China’s Aussie spy database: Five things you need to know
More than 35,000 Australians, from singer Natalie Imbruglia to billionaire businessman Mike Cannon-Brookes, have been revealed as targets for Chinese espionage after a database of names, addresses, and personal details was leaked overnight.
The huge Australian contingent was among 2.4 million people profiled in the Overseas Key Information Database (OKIDB) that is believed to have been used by China's Ministry of State Security.
But many are now asking who created the list, who is on it, and what it was used for. This is what you need to know about the latest international incident between China and Australia.
WHO CREATED THIS LIST?
The list was allegedly created by a Shenzhen-based company called China Revival, also known as Shenzhen Zhenhua, and was leaked to an American researcher, Christopher Balding, by a source connected to the company.
Mr Balding shared it with other academics including Canberra cybersecurity firm Internet 2.0, led by Robert Potter, and released a research paper about its contents.
Together, they were able to extract the records of 250,000 people listed in the database, including 35,000 prominent Australians.
WHO IS ON THE LIST?
A huge range of people were listed in China Revival's database, from politicians and political aides to celebrities, billionaires, journalists, and military personnel.
Australian fitness guru Kayla Itsines made the list alongside Nine chief executive Hugh Marks.
Prime Minister Scott Morrison was profiled, as well as Foreign Affairs Minister Marise Payne, former PM Malcolm Turnbull and his children Alex and Daisy, and the son-in-law and son of former PM Kevin Rudd.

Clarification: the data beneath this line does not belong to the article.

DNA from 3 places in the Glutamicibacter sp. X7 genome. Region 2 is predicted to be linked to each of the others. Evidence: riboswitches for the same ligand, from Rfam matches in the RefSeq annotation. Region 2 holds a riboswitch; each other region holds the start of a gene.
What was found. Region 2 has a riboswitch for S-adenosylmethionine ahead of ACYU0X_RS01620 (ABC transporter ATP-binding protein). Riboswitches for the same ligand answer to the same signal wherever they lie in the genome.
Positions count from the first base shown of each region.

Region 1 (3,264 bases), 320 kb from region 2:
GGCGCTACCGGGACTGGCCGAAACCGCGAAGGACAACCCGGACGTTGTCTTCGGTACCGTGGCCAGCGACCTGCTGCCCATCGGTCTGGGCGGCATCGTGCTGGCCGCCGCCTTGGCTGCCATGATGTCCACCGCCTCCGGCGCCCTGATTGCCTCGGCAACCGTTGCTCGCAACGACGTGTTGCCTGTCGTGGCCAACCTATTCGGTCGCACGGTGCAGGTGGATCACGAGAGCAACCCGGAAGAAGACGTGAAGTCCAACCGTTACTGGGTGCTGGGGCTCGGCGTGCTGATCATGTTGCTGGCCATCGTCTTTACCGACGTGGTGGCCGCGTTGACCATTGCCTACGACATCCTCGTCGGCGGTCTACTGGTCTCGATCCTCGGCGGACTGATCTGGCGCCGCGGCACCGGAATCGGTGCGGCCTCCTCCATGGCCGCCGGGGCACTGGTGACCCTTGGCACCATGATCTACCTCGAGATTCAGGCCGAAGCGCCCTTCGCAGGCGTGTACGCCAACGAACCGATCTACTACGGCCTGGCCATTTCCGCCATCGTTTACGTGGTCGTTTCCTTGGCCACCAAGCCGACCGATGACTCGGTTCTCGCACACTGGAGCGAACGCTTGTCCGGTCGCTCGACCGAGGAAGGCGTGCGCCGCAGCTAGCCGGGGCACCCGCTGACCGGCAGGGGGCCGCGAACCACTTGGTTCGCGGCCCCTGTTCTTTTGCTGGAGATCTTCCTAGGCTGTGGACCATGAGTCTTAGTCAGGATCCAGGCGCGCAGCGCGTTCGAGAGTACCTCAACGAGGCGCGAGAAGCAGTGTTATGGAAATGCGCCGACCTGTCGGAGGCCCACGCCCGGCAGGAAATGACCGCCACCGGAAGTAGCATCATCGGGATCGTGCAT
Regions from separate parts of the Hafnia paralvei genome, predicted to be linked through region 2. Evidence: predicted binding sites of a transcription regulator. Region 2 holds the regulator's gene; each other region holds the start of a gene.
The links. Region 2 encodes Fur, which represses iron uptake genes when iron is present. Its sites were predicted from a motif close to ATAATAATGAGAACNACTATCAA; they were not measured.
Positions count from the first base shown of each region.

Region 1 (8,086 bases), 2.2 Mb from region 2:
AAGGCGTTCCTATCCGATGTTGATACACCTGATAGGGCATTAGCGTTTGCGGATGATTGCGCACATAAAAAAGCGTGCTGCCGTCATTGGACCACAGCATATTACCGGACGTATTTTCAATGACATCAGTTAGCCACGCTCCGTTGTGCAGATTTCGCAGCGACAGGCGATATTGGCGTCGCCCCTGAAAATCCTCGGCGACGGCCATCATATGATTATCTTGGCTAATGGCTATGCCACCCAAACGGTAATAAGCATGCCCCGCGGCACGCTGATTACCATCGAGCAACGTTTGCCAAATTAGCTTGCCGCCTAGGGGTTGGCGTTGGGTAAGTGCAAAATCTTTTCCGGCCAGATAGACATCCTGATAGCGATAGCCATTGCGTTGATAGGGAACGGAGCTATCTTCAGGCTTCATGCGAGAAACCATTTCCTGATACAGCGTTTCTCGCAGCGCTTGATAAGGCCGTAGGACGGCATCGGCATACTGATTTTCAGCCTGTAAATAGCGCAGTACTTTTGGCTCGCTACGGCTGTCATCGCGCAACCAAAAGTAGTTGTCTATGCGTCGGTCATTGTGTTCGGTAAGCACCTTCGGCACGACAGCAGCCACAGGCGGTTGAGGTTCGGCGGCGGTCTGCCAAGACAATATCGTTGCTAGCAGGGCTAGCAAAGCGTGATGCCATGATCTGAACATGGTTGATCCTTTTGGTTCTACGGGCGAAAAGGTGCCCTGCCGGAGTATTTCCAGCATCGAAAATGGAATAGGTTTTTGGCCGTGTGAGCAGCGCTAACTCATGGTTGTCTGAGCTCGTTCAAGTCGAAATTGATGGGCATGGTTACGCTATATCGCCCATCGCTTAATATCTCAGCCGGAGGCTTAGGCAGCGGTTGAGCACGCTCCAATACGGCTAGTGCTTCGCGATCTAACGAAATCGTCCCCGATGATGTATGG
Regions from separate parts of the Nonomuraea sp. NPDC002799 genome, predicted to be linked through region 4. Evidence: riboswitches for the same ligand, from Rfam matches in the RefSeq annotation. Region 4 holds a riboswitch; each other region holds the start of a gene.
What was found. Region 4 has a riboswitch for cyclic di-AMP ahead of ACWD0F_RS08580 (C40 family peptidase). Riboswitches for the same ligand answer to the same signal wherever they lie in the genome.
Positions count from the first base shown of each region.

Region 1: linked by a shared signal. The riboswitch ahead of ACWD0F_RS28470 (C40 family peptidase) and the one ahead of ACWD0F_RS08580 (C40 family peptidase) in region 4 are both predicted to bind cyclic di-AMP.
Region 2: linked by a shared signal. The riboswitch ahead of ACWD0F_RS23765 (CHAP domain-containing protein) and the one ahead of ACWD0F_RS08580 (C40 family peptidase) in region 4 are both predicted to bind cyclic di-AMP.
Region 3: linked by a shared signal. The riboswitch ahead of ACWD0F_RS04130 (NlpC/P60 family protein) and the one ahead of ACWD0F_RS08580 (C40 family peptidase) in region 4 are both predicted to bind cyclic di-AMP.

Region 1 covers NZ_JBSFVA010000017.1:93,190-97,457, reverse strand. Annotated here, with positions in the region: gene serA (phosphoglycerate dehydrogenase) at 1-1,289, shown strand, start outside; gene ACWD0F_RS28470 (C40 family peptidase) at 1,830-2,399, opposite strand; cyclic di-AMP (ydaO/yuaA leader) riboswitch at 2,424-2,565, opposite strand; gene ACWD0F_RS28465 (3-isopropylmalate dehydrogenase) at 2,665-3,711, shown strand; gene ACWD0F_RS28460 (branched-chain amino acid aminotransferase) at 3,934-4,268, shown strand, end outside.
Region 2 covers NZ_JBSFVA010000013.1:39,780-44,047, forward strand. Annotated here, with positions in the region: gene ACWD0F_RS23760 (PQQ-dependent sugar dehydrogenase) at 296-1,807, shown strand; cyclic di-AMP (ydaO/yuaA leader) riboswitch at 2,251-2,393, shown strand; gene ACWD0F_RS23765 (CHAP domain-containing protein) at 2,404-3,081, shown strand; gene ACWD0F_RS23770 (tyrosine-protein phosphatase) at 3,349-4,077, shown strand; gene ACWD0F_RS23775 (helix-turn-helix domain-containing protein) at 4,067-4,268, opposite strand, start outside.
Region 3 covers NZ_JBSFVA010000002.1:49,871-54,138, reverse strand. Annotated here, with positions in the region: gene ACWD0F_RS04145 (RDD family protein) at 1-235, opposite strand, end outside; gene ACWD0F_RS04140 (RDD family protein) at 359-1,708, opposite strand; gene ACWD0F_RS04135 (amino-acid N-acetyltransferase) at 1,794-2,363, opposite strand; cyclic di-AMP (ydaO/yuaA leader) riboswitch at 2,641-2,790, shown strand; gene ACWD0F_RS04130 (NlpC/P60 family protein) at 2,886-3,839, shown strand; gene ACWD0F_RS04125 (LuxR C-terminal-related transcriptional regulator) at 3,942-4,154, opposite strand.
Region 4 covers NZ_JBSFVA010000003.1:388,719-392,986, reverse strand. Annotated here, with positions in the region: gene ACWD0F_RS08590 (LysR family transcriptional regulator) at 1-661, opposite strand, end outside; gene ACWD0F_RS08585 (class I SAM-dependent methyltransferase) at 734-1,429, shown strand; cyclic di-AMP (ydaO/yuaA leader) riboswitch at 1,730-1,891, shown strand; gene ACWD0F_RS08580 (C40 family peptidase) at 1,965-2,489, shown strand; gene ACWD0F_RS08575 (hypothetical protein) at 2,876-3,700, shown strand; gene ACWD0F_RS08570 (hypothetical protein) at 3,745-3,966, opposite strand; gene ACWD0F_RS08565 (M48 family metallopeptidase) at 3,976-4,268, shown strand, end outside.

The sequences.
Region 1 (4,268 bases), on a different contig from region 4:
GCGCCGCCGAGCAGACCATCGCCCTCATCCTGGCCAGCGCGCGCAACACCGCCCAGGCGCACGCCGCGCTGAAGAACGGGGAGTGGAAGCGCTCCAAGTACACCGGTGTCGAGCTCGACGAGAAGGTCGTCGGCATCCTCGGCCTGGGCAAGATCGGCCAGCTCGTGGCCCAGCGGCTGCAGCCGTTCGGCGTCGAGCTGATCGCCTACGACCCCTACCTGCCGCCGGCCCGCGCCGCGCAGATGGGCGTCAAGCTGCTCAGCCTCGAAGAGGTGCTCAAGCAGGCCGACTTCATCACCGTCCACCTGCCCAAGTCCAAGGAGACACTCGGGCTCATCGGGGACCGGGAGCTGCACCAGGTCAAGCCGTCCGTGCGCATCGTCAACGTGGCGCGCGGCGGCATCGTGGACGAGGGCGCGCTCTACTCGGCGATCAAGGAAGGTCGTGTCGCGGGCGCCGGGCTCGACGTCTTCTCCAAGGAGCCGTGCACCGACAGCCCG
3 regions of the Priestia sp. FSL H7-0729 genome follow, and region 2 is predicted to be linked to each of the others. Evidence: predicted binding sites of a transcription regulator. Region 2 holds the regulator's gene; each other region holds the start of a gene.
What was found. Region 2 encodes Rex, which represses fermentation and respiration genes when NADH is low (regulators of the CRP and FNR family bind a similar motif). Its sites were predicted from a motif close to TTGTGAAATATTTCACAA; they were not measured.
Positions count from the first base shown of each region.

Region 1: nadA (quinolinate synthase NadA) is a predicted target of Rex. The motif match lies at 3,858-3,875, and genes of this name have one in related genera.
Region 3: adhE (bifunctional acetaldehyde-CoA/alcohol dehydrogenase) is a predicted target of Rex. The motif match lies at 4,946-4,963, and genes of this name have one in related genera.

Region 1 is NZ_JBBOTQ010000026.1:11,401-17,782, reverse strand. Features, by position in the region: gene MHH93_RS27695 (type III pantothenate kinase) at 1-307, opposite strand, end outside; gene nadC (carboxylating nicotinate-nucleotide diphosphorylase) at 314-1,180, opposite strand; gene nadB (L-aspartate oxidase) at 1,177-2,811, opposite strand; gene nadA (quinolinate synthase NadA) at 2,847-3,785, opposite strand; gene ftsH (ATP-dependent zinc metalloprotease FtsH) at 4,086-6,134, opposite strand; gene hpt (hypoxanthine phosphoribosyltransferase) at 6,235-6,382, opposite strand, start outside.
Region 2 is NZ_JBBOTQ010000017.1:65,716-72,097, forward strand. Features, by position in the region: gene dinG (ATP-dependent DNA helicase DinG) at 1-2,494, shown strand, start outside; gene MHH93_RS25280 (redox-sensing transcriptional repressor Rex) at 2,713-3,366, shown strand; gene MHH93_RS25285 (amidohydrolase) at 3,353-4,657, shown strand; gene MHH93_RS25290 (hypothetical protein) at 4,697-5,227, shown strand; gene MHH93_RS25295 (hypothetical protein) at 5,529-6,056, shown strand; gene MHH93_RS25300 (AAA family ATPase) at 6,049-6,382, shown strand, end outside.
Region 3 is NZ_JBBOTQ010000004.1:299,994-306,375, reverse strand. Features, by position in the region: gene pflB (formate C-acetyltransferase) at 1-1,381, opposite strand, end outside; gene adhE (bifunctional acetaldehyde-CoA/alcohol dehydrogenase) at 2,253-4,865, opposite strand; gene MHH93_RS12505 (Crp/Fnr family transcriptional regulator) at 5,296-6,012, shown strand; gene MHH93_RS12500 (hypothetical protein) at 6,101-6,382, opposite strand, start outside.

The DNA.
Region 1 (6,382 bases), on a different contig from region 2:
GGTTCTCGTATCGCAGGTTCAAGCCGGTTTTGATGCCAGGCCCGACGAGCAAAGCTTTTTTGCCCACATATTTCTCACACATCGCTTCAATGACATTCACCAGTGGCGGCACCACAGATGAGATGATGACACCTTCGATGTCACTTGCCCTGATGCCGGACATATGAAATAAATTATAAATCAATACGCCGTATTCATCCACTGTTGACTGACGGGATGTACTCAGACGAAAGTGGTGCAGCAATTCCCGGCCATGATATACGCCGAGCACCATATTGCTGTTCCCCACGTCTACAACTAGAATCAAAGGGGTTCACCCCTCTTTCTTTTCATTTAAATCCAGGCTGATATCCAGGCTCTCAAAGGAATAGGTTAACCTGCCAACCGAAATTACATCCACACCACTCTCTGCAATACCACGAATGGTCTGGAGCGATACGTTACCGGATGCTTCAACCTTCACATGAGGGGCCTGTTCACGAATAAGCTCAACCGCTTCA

Information was also harvested on Reserve Bank of Australia Governor Philip Lowe, Atlassian co-founders Mike Cannon-Brookes and Scott Farquhar, and singer Natalie Imbruglia.
The list also included British and American targets, including the Queen, Prince Charles, and the Dukes of Cambridge and Sussex.
The researchers accessed the records of 51,000 Americans, 10,000 Indians, 10,000 Britons, 5000 Canadians, and 793 Kiwis.
WHERE DID THE INFORMATION COME FROM?
China Revival drew information from multiple sources to compile its database.
The database includes birthdates, addresses, photographs, marital status, family details, friendships, and political associations, alongside deeply sensitive information such as criminal records.
According to the researchers, the company "appeared to crawl information platforms to build out personal and professional profiles of key individuals globally".
It may have used existing databases and added other information harvested from social networks, such as Facebook, Twitter and LinkedIn.
But as much as 20 per cent of the information listed in the database was not easy to find through public sources, the researchers warned, and may have come from unauthorised access.
HOW WAS IT USED?
The database appears to have been designed for "information warfare," the researchers found, and "attempting to influence the debate and narrative about China".
The information on file, they noted, could "provide China enormous benefit in opinion formation, targeting, and messaging" and could be used to create messages to appeal to specific individuals.
Before news of the database was exposed, Shenzhen Zhenhua's website boasted that "social media can manipulate reality and weaken a country's administrative, social, military, or economic forces" in what it called "hybrid warfare".
The company shut down its website after journalists inquired about the database.
CAN I CHECK IF I AM ON THE LIST?
The database has not been made publicly available, but Mr Balding said he had shared it with government officials, journalists and other researchers to analyse its contents and understand how it had been used.
"What cannot be underestimated is the breadth and depth of the Chinese surveillance state and its extension around the world," he said in a statement.
"The world is only at the beginning stages of understand how much China invests in intelligence and influence operations using the type of raw data we have to understand their targets."
Australian Cyber Security Cooperative Research Centre chief executive Rachael Falk said the exposure of this database should act as a wake-up call to all internet users that the photos, comments, and personal information they put online could be used against them like "one global trash and treasure".
Originally published as China's Aussie spy database: 5 things you need to know